In our roles as clinicians and investigators, rheumatologists have learned a great deal about the various forms of vasculitis. In some cases, we even know the most crucial element—etiology. How empowering that knowledge is, especially when the etiological agent persists and perpetuates the process. In that setting, given adequate therapeutic interventions, we can even affect cures. Examples are most evident in the subset of vasculitides that we call secondary, such as vasculitis as a complication of infection (e.g., endocarditis, viral hepatitis), resectable malignancy (e.g., paraneoplastic vasculitis), and emboli from proximal sources (e.g., atrial myxoma).
Explore This IssueJune 2009
Sometimes, exposure to a new antigen or hapten (e.g., vaccination, medication) or a transient infection may lead to vasculitis. In this situation, disease may pursue a self-limiting course if the precipitant is removed, or the host eliminates the pathogen and re-establishes normal immune function without external intervention (e.g., most cases of childhood Henoch–Schönlein purpura).
Even these examples of vasculitis are uncommon complications of the primary illnesses, and the observations beg questions such as, Why do they occur in such a small percentage of patients (less than 1%)? Is it a function of unique properties of the “bug,” drug, or tumor, or a function of a disease-prone immune response? Whatever the answer to this question, recognition of the cause allows an opportunity for cure. In contrast, a cure is rarely achieved in primary (idiopathic) vasculitides for which autoimmune mechanisms are assumed.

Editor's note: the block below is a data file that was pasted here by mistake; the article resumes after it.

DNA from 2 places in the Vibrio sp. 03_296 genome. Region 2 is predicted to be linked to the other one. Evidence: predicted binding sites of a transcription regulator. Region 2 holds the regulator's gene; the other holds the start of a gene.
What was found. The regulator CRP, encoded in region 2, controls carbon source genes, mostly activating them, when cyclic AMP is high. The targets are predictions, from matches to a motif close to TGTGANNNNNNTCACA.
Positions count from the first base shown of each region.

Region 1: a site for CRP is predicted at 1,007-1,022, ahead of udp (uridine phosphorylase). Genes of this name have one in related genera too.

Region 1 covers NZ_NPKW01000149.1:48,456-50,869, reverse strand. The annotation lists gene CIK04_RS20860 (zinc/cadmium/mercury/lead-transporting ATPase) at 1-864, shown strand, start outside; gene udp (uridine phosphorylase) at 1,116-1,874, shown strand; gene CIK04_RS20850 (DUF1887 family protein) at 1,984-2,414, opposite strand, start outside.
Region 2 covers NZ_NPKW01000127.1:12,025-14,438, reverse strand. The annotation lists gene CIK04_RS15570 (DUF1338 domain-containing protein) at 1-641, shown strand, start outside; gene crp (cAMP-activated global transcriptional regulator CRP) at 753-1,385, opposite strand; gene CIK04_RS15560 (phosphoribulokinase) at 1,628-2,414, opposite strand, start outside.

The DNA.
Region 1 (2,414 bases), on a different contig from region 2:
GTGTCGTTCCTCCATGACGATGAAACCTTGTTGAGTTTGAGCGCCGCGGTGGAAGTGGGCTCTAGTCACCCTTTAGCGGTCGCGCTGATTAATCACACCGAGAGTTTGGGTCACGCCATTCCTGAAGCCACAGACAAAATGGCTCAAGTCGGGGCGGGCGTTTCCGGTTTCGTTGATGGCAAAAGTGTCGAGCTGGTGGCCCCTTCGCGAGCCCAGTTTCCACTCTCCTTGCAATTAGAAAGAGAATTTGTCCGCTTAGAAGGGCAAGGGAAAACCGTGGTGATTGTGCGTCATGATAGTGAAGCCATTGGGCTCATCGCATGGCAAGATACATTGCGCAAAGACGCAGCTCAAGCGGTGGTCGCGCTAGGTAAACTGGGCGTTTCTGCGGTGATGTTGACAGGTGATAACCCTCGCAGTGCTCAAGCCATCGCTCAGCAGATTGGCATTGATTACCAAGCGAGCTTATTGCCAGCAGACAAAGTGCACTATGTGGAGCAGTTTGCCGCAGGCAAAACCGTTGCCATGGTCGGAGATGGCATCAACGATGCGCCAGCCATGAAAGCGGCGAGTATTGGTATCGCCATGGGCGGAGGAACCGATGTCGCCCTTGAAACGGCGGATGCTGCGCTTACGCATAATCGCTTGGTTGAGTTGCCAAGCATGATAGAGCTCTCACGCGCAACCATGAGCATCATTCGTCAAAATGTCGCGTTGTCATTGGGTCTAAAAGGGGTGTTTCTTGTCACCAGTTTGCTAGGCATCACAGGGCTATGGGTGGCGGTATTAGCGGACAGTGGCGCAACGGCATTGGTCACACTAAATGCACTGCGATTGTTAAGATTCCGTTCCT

What do we know about the idiopathic vasculitides? Through extensive research over almost 60 years, we have come to recognize that some forms of vasculitis are associated with the deposition of immune complexes in vessel walls or injury mediated by a predominance of mononuclear cells, neutrophils, eosinophils, or combinations of cell types, cytokines, and antibodies. Clinical observations, imaging, biopsy, and autopsy findings have further facilitated separation and classification of these diseases based on the size of vessels affected, distribution of organs involved, and histopathological findings. Consequently, we use terms such as small-, medium-, and large-size vessel vasculitis. We also use the histological terms leukocytoclastic, eosinophilic, and granulomatous versus nongranulomatous to characterize vasculitis. Through meticulous anatomic and histopathological descriptions, we attempt to gain a more complete understanding of etiology and pathogenesis, ultimately striving to achieve cures. Unfortunately, this goal is rarely achieved for any of the primary vasculitides.
Identifying Patterns in Vascular Inflammatory Disease
These observations urge further reflection and posing of new questions about the patterns of vascular inflammatory disease.